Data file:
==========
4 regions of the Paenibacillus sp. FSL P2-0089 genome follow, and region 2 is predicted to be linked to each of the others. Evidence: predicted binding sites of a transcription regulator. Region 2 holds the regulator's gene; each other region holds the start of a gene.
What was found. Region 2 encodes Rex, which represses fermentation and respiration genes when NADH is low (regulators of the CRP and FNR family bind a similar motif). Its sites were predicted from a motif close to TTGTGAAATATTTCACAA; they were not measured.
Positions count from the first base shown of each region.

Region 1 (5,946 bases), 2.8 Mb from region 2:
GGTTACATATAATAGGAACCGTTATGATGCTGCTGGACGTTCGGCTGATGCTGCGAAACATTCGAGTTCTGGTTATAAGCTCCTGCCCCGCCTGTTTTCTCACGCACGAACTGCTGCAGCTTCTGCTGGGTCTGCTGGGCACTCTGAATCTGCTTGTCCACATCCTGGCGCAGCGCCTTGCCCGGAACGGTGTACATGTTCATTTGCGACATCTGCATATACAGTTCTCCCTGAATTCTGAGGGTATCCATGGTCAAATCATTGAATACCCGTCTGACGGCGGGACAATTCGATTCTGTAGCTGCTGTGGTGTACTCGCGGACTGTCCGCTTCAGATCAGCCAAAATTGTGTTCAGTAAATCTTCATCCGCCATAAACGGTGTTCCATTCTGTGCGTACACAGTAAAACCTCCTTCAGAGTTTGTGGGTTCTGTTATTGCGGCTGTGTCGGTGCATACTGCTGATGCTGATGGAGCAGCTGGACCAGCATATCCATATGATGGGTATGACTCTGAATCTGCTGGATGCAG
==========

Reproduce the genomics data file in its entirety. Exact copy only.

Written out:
4 regions of the Paenibacillus sp. FSL P2-0089 genome follow, and region 2 is predicted to be linked to each of the others. Evidence: predicted binding sites of a transcription regulator. Region 2 holds the regulator's gene; each other region holds the start of a gene.
What was found. Region 2 encodes Rex, which represses fermentation and respiration genes when NADH is low (regulators of the CRP and FNR family bind a similar motif). Its sites were predicted from a motif close to TTGTGAAATATTTCACAA; they were not measured.
Positions count from the first base shown of each region.

Region 1 (5,946 bases), 2.8 Mb from region 2:
GGTTACATATAATAGGAACCGTTATGATGCTGCTGGACGTTCGGCTGATGCTGCGAAACATTCGAGTTCTGGTTATAAGCTCCTGCCCCGCCTGTTTTCTCACGCACGAACTGCTGCAGCTTCTGCTGGGTCTGCTGGGCACTCTGAATCTGCTTGTCCACATCCTGGCGCAGCGCCTTGCCCGGAACGGTGTACATGTTCATTTGCGACATCTGCATATACAGTTCTCCCTGAATTCTGAGGGTATCCATGGTCAAATCATTGAATACCCGTCTGACGGCGGGACAATTCGATTCTGTAGCTGCTGTGGTGTACTCGCGGACTGTCCGCTTCAGATCAGCCAAAATTGTGTTCAGTAAATCTTCATCCGCCATAAACGGTGTTCCATTCTGTGCGTACACAGTAAAACCTCCTTCAGAGTTTGTGGGTTCTGTTATTGCGGCTGTGTCGGTGCATACTGCTGATGCTGATGGAGCAGCTGGACCAGCATATCCATATGATGGGTATGACTCTGAATCTGCTGGATGCAG